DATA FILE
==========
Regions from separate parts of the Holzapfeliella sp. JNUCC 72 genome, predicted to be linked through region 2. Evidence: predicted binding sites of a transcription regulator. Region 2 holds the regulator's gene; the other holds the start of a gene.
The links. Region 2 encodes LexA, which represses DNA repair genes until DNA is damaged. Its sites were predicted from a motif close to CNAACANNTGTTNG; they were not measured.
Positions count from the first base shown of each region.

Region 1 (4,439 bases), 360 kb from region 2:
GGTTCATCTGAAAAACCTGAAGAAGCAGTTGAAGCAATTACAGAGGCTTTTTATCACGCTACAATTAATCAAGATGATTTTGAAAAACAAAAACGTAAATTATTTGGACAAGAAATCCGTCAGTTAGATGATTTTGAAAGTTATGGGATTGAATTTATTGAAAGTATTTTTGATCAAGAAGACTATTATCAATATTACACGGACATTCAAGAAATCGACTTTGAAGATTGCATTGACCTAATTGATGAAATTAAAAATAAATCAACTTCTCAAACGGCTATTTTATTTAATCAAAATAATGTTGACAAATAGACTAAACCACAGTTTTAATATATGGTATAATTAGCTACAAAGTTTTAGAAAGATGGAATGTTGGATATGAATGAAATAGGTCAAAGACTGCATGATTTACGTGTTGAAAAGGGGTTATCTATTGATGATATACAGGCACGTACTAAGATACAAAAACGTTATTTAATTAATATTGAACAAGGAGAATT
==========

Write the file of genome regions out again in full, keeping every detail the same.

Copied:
Regions from separate parts of the Holzapfeliella sp. JNUCC 72 genome, predicted to be linked through region 2. Evidence: predicted binding sites of a transcription regulator. Region 2 holds the regulator's gene; the other holds the start of a gene.
The links. Region 2 encodes LexA, which represses DNA repair genes until DNA is damaged. Its sites were predicted from a motif close to CNAACANNTGTTNG; they were not measured.
Positions count from the first base shown of each region.

Region 1 (4,439 bases), 360 kb from region 2:
GGTTCATCTGAAAAACCTGAAGAAGCAGTTGAAGCAATTACAGAGGCTTTTTATCACGCTACAATTAATCAAGATGATTTTGAAAAACAAAAACGTAAATTATTTGGACAAGAAATCCGTCAGTTAGATGATTTTGAAAGTTATGGGATTGAATTTATTGAAAGTATTTTTGATCAAGAAGACTATTATCAATATTACACGGACATTCAAGAAATCGACTTTGAAGATTGCATTGACCTAATTGATGAAATTAAAAATAAATCAACTTCTCAAACGGCTATTTTATTTAATCAAAATAATGTTGACAAATAGACTAAACCACAGTTTTAATATATGGTATAATTAGCTACAAAGTTTTAGAAAGATGGAATGTTGGATATGAATGAAATAGGTCAAAGACTGCATGATTTACGTGTTGAAAAGGGGTTATCTATTGATGATATACAGGCACGTACTAAGATACAAAAACGTTATTTAATTAATATTGAACAAGGAGAATT